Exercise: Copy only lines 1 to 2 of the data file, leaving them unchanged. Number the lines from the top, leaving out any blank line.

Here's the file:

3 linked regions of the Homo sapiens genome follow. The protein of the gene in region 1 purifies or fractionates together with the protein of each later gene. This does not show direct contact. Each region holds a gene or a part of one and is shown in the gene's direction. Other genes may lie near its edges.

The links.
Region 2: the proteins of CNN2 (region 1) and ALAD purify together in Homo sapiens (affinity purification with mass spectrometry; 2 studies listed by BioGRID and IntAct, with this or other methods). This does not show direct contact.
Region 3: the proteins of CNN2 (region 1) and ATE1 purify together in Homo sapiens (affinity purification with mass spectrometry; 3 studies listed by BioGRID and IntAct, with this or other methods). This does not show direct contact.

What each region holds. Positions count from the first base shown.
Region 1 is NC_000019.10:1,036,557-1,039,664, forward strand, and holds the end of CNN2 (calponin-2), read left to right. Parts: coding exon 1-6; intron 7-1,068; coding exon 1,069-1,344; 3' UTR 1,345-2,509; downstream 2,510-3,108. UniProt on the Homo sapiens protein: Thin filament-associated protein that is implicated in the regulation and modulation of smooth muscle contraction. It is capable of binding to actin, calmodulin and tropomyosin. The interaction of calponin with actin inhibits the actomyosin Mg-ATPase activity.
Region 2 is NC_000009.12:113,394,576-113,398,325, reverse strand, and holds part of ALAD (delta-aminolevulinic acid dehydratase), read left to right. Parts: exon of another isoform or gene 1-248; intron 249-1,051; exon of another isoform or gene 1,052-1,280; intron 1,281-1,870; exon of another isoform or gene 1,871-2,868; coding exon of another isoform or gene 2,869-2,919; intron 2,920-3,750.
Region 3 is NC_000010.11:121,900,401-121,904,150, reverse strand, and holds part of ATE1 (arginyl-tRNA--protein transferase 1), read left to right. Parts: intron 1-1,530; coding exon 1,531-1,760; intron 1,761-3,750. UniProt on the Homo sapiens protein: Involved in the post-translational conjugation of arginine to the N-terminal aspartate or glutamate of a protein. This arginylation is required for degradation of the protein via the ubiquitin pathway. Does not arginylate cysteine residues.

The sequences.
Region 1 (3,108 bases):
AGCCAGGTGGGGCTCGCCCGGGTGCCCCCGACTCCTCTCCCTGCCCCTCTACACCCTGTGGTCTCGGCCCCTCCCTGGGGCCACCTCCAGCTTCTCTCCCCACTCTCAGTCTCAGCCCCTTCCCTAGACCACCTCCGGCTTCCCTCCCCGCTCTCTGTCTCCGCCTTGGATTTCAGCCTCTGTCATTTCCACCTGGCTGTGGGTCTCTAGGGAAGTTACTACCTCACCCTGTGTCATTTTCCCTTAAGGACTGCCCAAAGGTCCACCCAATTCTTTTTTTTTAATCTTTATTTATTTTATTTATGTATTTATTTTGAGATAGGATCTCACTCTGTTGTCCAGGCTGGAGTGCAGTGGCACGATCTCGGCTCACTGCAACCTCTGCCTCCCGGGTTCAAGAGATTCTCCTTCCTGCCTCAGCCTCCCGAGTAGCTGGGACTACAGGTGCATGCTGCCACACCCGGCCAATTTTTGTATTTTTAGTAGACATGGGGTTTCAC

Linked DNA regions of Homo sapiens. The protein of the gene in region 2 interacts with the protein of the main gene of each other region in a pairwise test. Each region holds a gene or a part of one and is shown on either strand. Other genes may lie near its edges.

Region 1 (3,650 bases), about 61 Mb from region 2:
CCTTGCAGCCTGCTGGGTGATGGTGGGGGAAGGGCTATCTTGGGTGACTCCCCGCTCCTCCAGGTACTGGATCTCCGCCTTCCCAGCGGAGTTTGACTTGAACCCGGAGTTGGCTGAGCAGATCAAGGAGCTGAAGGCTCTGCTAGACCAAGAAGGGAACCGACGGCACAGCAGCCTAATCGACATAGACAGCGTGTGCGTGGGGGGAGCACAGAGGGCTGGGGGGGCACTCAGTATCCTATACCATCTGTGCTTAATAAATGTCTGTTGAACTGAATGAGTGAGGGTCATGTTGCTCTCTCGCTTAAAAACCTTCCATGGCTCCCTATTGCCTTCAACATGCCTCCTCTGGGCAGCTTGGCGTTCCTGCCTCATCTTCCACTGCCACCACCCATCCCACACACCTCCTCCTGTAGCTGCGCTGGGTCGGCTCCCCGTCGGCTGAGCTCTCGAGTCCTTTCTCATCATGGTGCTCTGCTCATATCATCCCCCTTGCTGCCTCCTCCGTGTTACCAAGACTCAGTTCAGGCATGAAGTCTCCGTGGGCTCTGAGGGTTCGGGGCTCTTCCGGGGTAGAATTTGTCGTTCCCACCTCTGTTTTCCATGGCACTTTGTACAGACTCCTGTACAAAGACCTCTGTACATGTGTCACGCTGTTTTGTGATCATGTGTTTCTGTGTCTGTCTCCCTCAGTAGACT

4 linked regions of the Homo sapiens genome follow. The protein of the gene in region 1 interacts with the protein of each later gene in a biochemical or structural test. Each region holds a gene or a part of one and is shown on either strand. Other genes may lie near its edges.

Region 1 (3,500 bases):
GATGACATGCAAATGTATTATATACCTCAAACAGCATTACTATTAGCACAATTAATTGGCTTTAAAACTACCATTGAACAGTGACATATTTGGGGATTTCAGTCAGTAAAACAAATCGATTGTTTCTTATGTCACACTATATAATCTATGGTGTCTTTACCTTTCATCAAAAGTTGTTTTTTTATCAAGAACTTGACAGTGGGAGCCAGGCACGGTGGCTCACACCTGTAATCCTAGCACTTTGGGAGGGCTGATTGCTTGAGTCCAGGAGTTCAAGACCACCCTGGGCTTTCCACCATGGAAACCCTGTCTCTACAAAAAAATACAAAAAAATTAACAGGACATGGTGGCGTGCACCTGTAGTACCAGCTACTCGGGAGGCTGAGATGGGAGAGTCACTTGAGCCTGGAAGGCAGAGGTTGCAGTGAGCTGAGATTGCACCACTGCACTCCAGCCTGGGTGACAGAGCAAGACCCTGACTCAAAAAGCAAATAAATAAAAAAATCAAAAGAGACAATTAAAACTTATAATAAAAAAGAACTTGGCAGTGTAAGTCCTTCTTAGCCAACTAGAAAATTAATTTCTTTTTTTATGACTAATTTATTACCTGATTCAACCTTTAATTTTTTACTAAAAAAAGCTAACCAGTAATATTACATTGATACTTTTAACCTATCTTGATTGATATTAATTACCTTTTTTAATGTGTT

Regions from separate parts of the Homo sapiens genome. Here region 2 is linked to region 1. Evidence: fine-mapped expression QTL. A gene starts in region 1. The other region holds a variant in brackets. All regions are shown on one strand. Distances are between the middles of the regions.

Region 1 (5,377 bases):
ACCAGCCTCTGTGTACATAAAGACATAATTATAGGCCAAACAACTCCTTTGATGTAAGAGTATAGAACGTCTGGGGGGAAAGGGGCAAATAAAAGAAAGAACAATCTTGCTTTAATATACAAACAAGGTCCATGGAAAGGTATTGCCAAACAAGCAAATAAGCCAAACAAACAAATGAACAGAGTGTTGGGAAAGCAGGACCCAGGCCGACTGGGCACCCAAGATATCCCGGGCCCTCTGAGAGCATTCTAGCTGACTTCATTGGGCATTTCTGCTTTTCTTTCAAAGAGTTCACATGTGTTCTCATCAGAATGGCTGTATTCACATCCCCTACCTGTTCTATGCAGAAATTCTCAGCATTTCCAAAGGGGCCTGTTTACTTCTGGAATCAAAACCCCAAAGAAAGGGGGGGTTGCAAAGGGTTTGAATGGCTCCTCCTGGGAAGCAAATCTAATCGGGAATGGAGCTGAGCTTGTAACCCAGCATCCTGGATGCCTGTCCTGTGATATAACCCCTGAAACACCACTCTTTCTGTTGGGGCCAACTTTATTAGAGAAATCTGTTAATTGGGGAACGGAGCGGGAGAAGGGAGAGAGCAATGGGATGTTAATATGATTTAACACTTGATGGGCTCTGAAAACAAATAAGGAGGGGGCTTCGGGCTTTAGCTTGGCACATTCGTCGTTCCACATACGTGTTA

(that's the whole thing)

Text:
3 linked regions of the Homo sapiens genome follow. The protein of the gene in region 1 purifies or fractionates together with the protein of each later gene. This does not show direct contact. Each region holds a gene or a part of one and is shown in the gene's direction. Other genes may lie near its edges.

The links.